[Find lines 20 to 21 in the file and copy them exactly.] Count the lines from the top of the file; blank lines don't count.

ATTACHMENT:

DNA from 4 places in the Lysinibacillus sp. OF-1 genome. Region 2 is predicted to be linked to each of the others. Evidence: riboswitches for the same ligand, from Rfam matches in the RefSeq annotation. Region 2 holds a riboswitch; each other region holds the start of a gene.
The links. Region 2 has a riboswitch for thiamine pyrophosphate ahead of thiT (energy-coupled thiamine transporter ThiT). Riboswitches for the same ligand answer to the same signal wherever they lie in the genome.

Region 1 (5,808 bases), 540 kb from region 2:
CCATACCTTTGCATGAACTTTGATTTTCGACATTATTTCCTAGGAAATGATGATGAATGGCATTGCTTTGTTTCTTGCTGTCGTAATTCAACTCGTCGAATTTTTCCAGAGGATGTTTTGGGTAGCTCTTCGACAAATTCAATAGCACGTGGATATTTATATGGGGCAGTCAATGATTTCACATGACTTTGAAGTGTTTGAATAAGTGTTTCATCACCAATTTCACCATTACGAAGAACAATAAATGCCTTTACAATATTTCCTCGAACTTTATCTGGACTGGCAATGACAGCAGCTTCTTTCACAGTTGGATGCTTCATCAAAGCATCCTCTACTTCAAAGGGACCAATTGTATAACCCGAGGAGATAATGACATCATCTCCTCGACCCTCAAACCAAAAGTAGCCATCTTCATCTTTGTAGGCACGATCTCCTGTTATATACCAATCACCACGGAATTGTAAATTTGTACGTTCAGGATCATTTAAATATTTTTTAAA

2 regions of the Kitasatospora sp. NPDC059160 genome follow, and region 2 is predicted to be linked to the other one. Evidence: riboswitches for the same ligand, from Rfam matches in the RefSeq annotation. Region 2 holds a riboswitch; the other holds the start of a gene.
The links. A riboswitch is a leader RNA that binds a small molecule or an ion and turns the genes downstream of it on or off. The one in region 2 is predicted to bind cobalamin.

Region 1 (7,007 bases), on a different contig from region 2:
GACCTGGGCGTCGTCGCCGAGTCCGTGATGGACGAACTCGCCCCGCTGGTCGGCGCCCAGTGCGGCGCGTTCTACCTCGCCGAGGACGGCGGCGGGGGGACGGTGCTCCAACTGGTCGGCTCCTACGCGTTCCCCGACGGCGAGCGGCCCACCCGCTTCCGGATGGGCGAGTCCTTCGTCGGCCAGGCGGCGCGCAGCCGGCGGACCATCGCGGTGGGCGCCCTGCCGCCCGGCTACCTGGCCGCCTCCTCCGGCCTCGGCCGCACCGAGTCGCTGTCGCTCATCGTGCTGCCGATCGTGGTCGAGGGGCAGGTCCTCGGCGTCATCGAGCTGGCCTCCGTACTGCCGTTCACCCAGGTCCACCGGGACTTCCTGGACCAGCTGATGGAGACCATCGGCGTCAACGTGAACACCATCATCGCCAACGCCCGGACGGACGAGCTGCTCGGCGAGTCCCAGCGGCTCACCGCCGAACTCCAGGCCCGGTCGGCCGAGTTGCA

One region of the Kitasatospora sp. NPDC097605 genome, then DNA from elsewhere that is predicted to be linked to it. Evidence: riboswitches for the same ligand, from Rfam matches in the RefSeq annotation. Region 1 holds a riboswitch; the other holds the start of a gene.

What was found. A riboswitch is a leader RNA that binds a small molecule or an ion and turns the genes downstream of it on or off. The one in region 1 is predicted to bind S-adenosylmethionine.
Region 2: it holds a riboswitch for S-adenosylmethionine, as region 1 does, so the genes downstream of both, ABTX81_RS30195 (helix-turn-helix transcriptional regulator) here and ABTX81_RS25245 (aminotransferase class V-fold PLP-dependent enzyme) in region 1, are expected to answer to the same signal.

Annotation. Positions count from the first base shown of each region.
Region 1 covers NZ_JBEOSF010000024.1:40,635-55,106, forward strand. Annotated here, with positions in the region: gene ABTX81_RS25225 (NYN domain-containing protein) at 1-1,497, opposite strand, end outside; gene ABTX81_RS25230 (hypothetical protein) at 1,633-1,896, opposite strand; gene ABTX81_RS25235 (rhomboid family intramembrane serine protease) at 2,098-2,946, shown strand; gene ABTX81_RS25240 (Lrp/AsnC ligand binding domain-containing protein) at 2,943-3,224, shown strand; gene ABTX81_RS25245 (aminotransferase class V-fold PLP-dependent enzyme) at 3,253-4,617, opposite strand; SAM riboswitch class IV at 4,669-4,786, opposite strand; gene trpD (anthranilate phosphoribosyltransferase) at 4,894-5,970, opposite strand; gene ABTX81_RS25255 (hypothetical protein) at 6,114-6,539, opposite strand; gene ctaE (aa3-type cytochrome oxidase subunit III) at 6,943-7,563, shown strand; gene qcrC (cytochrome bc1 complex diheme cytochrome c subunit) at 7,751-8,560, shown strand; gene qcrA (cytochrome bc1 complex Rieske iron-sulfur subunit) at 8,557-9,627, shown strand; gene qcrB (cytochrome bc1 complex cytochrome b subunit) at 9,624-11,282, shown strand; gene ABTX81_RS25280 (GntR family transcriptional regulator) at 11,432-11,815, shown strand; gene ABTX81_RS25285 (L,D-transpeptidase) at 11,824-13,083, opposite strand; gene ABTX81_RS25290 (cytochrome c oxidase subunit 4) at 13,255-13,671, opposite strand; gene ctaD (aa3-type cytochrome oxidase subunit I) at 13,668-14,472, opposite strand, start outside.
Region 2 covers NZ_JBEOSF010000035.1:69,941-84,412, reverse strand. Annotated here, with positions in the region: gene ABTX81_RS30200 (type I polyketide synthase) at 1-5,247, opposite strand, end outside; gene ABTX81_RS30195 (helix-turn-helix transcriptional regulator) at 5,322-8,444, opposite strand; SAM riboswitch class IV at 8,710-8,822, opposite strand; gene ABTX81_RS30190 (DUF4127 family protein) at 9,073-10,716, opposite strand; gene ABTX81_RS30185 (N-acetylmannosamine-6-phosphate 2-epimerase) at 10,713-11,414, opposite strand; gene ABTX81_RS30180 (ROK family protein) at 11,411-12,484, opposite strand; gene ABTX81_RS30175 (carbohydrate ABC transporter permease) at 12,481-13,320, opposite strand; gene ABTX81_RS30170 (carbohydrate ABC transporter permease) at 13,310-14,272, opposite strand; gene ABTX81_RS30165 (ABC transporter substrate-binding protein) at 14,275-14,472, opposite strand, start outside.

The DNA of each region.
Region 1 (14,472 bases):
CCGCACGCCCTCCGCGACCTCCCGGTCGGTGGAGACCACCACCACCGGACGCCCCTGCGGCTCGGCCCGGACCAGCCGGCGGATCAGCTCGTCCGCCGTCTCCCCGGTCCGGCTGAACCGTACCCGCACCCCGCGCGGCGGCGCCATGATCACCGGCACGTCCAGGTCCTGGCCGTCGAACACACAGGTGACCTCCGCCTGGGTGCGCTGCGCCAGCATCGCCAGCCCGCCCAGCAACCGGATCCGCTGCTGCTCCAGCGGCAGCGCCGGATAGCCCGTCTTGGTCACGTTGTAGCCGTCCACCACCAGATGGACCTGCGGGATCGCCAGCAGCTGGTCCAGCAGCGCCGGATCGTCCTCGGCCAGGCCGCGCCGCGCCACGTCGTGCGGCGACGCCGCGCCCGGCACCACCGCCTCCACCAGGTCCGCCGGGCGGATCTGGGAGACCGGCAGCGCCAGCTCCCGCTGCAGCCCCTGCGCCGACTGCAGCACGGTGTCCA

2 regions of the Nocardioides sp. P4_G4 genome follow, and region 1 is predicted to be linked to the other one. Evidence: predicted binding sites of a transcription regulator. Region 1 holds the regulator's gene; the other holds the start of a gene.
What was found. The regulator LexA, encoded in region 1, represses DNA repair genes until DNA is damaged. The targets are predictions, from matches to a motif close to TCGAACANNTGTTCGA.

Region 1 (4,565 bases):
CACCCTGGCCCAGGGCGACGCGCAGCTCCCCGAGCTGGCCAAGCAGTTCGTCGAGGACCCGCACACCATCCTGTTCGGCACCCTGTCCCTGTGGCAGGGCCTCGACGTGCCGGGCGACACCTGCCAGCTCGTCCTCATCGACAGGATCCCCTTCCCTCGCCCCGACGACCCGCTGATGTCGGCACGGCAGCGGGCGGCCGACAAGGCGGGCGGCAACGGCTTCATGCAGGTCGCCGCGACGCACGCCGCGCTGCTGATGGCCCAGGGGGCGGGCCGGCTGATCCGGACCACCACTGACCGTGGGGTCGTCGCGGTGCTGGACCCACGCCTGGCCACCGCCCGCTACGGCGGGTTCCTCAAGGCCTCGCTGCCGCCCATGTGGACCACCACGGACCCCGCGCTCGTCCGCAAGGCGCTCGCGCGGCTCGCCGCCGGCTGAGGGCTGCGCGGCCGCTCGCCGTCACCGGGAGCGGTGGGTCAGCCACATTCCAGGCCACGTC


Region 1 (4,565 bases):
CACCCTGGCCCAGGGCGACGCGCAGCTCCCCGAGCTGGCCAAGCAGTTCGTCGAGGACCCGCACACCATCCTGTTCGGCACCCTGTCCCTGTGGCAGGGCCTCGACGTGCCGGGCGACACCTGCCAGCTCGTCCTCATCGACAGGATCCCCTTCCCTCGCCCCGACGACCCGCTGATGTCGGCACGGCAGCGGGCGGCCGACAAGGCGGGCGGCAACGGCTTCATGCAGGTCGCCGCGACGCACGCCGCGCTGCTGATGGCCCAGGGGGCGGGCCGGCTGATCCGGACCACCACTGACCGTGGGGTCGTCGCGGTGCTGGACCCACGCCTGGCCACCGCCCGCTACGGCGGGTTCCTCAAGGCCTCGCTGCCGCCCATGTGGACCACCACGGACCCCGCGCTCGTCCGCAAGGCGCTCGCGCGGCTCGCCGCCGGCTGAGGGCTGCGCGGCCGCTCGCCGTCACCGGGAGCGGTGGGTCAGCCACATTCCAGGCCACGTC